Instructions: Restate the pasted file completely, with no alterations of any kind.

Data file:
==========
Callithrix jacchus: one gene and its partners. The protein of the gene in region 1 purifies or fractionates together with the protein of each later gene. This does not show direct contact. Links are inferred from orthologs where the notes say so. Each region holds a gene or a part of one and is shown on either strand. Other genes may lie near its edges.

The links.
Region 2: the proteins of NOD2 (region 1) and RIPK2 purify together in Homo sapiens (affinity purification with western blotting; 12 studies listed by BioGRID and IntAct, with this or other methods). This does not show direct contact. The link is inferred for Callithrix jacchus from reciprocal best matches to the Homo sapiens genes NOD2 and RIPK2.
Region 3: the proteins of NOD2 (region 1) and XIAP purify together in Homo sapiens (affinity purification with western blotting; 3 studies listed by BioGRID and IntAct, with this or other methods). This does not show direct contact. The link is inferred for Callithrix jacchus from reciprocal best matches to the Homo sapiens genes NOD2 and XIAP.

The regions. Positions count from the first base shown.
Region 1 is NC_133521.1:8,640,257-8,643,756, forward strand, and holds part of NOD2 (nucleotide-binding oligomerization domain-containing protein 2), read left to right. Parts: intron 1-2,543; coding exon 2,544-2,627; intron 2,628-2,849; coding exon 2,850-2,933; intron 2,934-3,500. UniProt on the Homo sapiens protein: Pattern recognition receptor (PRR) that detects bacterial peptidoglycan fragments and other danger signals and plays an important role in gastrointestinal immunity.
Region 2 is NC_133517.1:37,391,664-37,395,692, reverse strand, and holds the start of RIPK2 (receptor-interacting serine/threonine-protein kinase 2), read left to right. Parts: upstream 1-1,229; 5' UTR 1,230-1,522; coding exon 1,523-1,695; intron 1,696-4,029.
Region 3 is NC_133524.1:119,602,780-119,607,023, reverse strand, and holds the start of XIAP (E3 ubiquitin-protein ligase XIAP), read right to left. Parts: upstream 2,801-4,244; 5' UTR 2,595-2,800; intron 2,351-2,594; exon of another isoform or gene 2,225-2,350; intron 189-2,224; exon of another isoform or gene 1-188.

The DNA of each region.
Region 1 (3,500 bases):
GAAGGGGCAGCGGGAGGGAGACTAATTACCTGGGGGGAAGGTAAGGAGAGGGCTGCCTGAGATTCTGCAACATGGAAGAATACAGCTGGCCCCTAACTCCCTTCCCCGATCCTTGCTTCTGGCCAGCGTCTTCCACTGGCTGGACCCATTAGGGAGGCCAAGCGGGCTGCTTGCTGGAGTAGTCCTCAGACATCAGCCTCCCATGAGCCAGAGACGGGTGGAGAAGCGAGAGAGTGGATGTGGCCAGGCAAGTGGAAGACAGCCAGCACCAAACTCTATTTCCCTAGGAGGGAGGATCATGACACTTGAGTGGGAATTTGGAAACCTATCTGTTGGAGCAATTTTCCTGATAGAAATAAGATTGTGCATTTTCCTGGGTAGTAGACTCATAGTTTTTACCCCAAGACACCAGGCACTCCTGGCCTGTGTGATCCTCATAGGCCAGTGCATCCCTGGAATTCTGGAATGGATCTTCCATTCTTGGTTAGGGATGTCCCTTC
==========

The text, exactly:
Callithrix jacchus: one gene and its partners. The protein of the gene in region 1 purifies or fractionates together with the protein of each later gene. This does not show direct contact. Links are inferred from orthologs where the notes say so. Each region holds a gene or a part of one and is shown on either strand. Other genes may lie near its edges.

The links.
Region 2: the proteins of NOD2 (region 1) and RIPK2 purify together in Homo sapiens (affinity purification with western blotting; 12 studies listed by BioGRID and IntAct, with this or other methods). This does not show direct contact. The link is inferred for Callithrix jacchus from reciprocal best matches to the Homo sapiens genes NOD2 and RIPK2.
Region 3: the proteins of NOD2 (region 1) and XIAP purify together in Homo sapiens (affinity purification with western blotting; 3 studies listed by BioGRID and IntAct, with this or other methods). This does not show direct contact. The link is inferred for Callithrix jacchus from reciprocal best matches to the Homo sapiens genes NOD2 and XIAP.

The regions. Positions count from the first base shown.
Region 1 is NC_133521.1:8,640,257-8,643,756, forward strand, and holds part of NOD2 (nucleotide-binding oligomerization domain-containing protein 2), read left to right. Parts: intron 1-2,543; coding exon 2,544-2,627; intron 2,628-2,849; coding exon 2,850-2,933; intron 2,934-3,500. UniProt on the Homo sapiens protein: Pattern recognition receptor (PRR) that detects bacterial peptidoglycan fragments and other danger signals and plays an important role in gastrointestinal immunity.
Region 2 is NC_133517.1:37,391,664-37,395,692, reverse strand, and holds the start of RIPK2 (receptor-interacting serine/threonine-protein kinase 2), read left to right. Parts: upstream 1-1,229; 5' UTR 1,230-1,522; coding exon 1,523-1,695; intron 1,696-4,029.
Region 3 is NC_133524.1:119,602,780-119,607,023, reverse strand, and holds the start of XIAP (E3 ubiquitin-protein ligase XIAP), read right to left. Parts: upstream 2,801-4,244; 5' UTR 2,595-2,800; intron 2,351-2,594; exon of another isoform or gene 2,225-2,350; intron 189-2,224; exon of another isoform or gene 1-188.

The DNA of each region.
Region 1 (3,500 bases):
GAAGGGGCAGCGGGAGGGAGACTAATTACCTGGGGGGAAGGTAAGGAGAGGGCTGCCTGAGATTCTGCAACATGGAAGAATACAGCTGGCCCCTAACTCCCTTCCCCGATCCTTGCTTCTGGCCAGCGTCTTCCACTGGCTGGACCCATTAGGGAGGCCAAGCGGGCTGCTTGCTGGAGTAGTCCTCAGACATCAGCCTCCCATGAGCCAGAGACGGGTGGAGAAGCGAGAGAGTGGATGTGGCCAGGCAAGTGGAAGACAGCCAGCACCAAACTCTATTTCCCTAGGAGGGAGGATCATGACACTTGAGTGGGAATTTGGAAACCTATCTGTTGGAGCAATTTTCCTGATAGAAATAAGATTGTGCATTTTCCTGGGTAGTAGACTCATAGTTTTTACCCCAAGACACCAGGCACTCCTGGCCTGTGTGATCCTCATAGGCCAGTGCATCCCTGGAATTCTGGAATGGATCTTCCATTCTTGGTTAGGGATGTCCCTTC